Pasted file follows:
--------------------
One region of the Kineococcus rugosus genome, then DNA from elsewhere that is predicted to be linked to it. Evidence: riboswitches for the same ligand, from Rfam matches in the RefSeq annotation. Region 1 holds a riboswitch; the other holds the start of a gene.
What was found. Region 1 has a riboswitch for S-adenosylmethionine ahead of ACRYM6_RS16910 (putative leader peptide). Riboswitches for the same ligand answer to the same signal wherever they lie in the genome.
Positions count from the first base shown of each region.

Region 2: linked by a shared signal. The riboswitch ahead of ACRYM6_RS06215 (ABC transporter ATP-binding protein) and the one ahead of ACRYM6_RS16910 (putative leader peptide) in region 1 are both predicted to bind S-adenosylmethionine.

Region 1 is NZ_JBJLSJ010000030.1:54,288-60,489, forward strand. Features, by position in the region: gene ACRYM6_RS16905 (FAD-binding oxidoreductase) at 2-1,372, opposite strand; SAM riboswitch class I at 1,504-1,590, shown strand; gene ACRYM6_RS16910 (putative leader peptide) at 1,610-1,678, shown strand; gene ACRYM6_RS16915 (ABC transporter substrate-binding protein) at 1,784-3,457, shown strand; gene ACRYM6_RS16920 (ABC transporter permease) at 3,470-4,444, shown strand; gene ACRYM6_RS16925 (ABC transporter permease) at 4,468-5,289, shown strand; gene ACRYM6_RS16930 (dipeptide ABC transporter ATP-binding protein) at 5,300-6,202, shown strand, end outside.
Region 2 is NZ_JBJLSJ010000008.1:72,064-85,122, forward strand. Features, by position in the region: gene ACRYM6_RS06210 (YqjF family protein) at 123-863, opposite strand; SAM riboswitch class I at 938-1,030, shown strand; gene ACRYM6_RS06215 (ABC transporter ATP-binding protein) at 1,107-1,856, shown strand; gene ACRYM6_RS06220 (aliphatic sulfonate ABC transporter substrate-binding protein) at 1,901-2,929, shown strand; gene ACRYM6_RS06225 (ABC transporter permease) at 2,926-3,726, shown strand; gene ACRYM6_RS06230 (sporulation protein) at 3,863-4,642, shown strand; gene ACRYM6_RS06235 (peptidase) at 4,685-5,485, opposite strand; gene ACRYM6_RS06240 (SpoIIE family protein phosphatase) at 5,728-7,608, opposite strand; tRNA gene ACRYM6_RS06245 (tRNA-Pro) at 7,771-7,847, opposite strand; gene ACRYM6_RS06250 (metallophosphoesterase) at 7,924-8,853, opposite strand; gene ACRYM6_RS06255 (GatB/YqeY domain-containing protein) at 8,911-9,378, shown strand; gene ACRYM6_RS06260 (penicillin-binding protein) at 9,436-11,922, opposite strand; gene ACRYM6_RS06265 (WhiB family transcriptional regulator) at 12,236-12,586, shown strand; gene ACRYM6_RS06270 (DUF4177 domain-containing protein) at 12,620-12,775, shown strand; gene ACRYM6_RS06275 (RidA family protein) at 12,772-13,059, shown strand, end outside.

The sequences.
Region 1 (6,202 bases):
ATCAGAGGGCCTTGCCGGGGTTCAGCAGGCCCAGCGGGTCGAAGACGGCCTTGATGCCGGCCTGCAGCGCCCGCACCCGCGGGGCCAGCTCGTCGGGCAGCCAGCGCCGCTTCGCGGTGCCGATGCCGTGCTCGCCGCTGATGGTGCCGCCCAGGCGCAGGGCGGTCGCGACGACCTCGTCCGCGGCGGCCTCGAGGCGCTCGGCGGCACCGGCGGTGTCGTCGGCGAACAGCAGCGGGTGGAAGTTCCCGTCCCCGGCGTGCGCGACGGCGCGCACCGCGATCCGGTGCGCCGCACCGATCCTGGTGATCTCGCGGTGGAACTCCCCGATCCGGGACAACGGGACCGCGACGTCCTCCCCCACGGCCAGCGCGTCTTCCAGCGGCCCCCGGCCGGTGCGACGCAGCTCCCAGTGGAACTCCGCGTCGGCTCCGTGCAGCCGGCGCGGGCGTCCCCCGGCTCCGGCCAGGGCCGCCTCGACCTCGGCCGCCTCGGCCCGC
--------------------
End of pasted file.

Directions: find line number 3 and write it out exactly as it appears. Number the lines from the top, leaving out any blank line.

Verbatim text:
Positions count from the first base shown of each region.